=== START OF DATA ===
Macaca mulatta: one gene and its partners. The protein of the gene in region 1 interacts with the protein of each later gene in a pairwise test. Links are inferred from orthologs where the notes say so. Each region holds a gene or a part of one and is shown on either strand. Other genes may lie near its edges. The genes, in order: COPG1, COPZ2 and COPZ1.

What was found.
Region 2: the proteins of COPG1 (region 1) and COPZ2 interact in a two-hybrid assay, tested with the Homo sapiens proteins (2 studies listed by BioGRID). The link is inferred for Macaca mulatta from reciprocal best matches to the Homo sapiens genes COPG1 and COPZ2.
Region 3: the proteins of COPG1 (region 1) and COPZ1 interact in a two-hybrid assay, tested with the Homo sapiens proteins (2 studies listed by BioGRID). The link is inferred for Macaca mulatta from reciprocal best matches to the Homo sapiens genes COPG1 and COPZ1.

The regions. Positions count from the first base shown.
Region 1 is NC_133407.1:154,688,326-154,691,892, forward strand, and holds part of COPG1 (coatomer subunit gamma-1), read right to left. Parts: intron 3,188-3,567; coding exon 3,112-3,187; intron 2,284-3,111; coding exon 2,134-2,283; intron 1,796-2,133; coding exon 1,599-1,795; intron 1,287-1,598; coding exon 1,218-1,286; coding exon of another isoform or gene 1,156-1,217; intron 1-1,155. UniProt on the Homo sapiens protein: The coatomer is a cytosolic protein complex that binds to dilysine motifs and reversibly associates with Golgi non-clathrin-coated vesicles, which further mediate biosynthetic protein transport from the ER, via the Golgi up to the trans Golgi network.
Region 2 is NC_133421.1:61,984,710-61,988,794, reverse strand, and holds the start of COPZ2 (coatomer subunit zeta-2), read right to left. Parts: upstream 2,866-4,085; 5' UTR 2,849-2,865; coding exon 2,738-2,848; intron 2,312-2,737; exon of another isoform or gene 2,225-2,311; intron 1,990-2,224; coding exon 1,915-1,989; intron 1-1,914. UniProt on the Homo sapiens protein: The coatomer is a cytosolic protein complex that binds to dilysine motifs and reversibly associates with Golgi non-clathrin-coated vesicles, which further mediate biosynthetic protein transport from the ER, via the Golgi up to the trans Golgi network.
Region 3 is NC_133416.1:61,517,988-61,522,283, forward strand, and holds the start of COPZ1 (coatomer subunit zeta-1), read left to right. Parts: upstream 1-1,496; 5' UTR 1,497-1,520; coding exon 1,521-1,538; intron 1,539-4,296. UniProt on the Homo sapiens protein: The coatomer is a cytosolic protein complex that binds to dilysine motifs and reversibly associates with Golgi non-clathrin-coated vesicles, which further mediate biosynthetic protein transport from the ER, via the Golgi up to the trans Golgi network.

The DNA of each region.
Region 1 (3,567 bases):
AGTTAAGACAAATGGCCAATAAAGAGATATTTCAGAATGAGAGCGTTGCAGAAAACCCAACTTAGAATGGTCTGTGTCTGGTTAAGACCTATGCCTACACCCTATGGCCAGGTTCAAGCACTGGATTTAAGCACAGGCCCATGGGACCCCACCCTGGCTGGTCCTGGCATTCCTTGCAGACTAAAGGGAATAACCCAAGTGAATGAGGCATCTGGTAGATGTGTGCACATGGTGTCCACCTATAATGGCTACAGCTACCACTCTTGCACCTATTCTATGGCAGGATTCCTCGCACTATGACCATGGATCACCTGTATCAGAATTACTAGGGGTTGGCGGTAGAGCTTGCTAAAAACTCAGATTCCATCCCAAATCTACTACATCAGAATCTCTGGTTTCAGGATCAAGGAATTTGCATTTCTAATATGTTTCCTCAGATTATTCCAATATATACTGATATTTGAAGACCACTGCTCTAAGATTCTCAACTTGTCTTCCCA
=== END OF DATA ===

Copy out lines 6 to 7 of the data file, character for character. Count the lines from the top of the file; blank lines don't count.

Region 1 is NC_133407.1:154,688,326-154,691,892, forward strand, and holds part of COPG1 (coatomer subunit gamma-1), read right to left. Parts: intron 3,188-3,567; coding exon 3,112-3,187; intron 2,284-3,111; coding exon 2,134-2,283; intron 1,796-2,133; coding exon 1,599-1,795; intron 1,287-1,598; coding exon 1,218-1,286; coding exon of another isoform or gene 1,156-1,217; intron 1-1,155. UniProt on the Homo sapiens protein: The coatomer is a cytosolic protein complex that binds to dilysine motifs and reversibly associates with Golgi non-clathrin-coated vesicles, which further mediate biosynthetic protein transport from the ER, via the Golgi up to the trans Golgi network.
Region 2 is NC_133421.1:61,984,710-61,988,794, reverse strand, and holds the start of COPZ2 (coatomer subunit zeta-2), read right to left. Parts: upstream 2,866-4,085; 5' UTR 2,849-2,865; coding exon 2,738-2,848; intron 2,312-2,737; exon of another isoform or gene 2,225-2,311; intron 1,990-2,224; coding exon 1,915-1,989; intron 1-1,914. UniProt on the Homo sapiens protein: The coatomer is a cytosolic protein complex that binds to dilysine motifs and reversibly associates with Golgi non-clathrin-coated vesicles, which further mediate biosynthetic protein transport from the ER, via the Golgi up to the trans Golgi network.